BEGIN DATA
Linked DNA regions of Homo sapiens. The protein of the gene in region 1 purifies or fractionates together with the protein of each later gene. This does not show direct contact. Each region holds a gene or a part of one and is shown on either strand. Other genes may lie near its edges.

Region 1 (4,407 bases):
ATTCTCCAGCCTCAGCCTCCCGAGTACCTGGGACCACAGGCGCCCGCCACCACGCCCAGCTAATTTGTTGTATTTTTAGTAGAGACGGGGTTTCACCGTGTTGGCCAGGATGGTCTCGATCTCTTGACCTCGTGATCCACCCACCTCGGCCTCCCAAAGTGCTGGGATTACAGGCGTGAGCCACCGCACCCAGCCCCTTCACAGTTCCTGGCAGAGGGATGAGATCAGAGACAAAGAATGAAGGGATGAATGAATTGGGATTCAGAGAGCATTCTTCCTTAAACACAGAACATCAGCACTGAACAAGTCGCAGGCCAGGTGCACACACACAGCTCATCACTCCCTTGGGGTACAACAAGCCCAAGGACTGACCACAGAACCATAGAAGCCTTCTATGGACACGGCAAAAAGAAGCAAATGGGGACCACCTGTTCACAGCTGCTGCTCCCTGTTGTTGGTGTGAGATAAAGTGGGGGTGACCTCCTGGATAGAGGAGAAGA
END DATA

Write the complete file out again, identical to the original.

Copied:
Linked DNA regions of Homo sapiens. The protein of the gene in region 1 purifies or fractionates together with the protein of each later gene. This does not show direct contact. Each region holds a gene or a part of one and is shown on either strand. Other genes may lie near its edges.

Region 1 (4,407 bases):
ATTCTCCAGCCTCAGCCTCCCGAGTACCTGGGACCACAGGCGCCCGCCACCACGCCCAGCTAATTTGTTGTATTTTTAGTAGAGACGGGGTTTCACCGTGTTGGCCAGGATGGTCTCGATCTCTTGACCTCGTGATCCACCCACCTCGGCCTCCCAAAGTGCTGGGATTACAGGCGTGAGCCACCGCACCCAGCCCCTTCACAGTTCCTGGCAGAGGGATGAGATCAGAGACAAAGAATGAAGGGATGAATGAATTGGGATTCAGAGAGCATTCTTCCTTAAACACAGAACATCAGCACTGAACAAGTCGCAGGCCAGGTGCACACACACAGCTCATCACTCCCTTGGGGTACAACAAGCCCAAGGACTGACCACAGAACCATAGAAGCCTTCTATGGACACGGCAAAAAGAAGCAAATGGGGACCACCTGTTCACAGCTGCTGCTCCCTGTTGTTGGTGTGAGATAAAGTGGGGGTGACCTCCTGGATAGAGGAGAAGA